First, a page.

An 1859 Harper’s illustration of Moving Day
It’s hard enough moving these days, between finding movers who won’t charge for every piece of tape and scoping out a spot to double park while you unload. But imagine dealing with that headache along with every other New Yorker moving on the same day? Believe it or not, this is how it used to be.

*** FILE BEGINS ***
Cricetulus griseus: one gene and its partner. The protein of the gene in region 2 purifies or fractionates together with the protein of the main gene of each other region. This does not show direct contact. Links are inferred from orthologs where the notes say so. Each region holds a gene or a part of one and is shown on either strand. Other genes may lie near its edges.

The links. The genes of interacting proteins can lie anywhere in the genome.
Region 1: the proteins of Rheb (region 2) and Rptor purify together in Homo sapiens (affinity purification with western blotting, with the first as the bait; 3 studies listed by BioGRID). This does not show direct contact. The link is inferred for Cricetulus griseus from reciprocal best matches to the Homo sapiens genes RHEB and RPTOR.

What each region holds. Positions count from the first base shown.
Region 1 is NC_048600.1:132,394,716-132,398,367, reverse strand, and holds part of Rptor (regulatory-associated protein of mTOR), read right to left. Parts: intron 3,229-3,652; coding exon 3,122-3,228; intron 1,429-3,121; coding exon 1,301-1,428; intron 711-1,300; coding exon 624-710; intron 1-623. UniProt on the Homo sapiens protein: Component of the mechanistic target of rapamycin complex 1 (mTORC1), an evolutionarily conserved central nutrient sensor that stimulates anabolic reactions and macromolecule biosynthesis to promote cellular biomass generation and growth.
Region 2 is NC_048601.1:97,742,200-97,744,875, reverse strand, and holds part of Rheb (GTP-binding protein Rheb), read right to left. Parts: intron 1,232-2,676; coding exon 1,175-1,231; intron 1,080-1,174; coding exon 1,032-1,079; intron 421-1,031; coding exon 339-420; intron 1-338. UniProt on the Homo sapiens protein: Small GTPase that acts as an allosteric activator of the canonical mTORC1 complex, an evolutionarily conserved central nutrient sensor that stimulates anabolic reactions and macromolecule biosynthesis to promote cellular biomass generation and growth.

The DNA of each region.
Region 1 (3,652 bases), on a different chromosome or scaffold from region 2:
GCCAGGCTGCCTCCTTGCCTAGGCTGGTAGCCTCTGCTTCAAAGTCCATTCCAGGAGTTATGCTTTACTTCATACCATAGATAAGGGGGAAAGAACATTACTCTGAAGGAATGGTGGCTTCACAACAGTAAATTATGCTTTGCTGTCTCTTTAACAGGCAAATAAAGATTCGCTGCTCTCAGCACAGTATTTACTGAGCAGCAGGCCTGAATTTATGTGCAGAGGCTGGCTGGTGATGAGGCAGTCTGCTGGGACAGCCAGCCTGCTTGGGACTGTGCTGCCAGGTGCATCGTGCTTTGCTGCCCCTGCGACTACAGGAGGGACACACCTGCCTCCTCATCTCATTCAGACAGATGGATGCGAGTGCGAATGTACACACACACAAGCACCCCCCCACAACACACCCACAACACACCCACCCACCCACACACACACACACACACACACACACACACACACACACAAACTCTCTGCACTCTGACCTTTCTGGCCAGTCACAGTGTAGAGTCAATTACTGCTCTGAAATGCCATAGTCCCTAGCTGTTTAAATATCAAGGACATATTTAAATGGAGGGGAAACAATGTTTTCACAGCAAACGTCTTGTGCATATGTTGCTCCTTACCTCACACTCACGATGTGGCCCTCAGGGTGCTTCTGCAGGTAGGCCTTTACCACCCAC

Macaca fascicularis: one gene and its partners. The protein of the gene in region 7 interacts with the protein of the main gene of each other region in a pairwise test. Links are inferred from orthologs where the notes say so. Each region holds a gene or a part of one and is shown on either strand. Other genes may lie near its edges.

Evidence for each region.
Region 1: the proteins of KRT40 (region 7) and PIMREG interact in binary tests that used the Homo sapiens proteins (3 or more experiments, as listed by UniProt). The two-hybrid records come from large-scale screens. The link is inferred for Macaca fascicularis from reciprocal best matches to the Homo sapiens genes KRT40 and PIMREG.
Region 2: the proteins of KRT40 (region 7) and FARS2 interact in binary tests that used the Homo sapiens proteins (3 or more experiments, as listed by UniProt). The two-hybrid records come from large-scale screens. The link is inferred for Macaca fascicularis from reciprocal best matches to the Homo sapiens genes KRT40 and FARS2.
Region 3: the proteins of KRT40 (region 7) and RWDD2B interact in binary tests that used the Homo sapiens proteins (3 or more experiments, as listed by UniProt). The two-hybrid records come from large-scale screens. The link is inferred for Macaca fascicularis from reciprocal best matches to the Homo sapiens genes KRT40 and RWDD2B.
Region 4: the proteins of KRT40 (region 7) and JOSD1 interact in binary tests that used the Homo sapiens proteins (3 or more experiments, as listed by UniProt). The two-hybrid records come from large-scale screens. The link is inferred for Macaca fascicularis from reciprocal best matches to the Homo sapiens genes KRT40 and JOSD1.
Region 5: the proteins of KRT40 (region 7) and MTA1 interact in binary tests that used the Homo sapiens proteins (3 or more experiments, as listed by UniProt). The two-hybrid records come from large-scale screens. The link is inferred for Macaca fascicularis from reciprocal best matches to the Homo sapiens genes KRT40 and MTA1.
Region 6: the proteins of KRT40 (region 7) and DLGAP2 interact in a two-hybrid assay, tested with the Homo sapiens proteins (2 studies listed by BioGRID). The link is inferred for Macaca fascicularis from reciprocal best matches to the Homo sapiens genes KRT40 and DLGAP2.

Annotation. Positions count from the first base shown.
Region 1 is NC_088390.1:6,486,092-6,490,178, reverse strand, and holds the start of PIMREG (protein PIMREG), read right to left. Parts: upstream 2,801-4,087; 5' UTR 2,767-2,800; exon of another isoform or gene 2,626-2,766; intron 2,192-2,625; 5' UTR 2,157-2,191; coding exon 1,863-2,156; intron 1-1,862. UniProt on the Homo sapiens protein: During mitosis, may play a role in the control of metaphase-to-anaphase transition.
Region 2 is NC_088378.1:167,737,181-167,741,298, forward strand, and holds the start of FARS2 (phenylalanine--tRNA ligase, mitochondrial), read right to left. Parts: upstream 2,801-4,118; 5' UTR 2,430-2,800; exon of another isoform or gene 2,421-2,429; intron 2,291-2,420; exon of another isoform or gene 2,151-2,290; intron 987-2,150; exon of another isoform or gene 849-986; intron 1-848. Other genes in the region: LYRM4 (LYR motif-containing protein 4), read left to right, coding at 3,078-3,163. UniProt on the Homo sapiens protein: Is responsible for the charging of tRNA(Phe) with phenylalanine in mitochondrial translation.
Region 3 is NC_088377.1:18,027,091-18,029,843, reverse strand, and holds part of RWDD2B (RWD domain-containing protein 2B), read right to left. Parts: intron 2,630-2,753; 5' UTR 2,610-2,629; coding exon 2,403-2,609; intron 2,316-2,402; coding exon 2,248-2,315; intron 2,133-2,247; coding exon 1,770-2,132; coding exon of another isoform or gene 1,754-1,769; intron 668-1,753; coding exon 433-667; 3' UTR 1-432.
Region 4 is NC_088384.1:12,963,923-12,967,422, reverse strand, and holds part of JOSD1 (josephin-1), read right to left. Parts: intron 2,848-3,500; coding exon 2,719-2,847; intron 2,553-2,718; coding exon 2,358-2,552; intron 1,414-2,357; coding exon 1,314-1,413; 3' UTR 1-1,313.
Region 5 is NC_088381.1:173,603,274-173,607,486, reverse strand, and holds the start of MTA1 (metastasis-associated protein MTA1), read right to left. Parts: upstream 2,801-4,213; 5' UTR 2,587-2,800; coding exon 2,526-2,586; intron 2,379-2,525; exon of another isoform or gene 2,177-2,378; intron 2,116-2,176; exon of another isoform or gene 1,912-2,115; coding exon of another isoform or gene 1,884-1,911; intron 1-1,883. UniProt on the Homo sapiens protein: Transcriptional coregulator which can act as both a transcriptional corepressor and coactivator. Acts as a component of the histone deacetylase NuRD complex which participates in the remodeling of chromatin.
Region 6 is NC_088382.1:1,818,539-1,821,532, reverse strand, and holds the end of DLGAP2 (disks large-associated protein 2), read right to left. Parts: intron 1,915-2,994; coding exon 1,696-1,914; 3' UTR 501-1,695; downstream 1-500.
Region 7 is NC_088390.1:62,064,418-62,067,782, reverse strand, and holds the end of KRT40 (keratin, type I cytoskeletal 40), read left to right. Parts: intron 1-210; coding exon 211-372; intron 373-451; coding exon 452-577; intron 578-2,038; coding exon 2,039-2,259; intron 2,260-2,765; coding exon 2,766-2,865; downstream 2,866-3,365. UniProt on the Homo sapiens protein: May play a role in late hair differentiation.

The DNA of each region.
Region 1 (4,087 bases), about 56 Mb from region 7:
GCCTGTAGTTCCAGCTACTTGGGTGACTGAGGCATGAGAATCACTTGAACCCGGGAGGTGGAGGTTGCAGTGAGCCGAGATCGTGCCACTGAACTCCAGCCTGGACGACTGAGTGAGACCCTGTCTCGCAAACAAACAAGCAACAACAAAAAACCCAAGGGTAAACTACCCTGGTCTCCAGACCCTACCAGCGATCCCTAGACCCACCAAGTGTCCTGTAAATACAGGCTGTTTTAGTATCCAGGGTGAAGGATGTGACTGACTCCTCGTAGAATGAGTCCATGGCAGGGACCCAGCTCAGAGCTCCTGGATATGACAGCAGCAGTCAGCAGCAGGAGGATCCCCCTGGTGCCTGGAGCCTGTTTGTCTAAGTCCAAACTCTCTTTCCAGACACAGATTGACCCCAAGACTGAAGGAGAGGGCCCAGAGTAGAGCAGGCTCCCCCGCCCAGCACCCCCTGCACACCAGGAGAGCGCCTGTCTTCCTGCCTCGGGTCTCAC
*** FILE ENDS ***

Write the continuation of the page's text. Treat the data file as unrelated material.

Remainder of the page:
From colonial times up until WWII, May 1st was Moving Day, the one day a year when people in New York City moved. It’s said that the tradition came from the Dutch, who set out for Manhattan on May 1st and therefore celebrated each year by swapping homes on this day. Later, landlords had to notify their tenants of rent increases on February 1st, which would take effect three months later at 9am. Tenants waited until May 1st to move, and the streets would be filled with “moving vans,” Long Island farmers’ wagons led by horses, clogging up the city streets and creating complete pandemonium.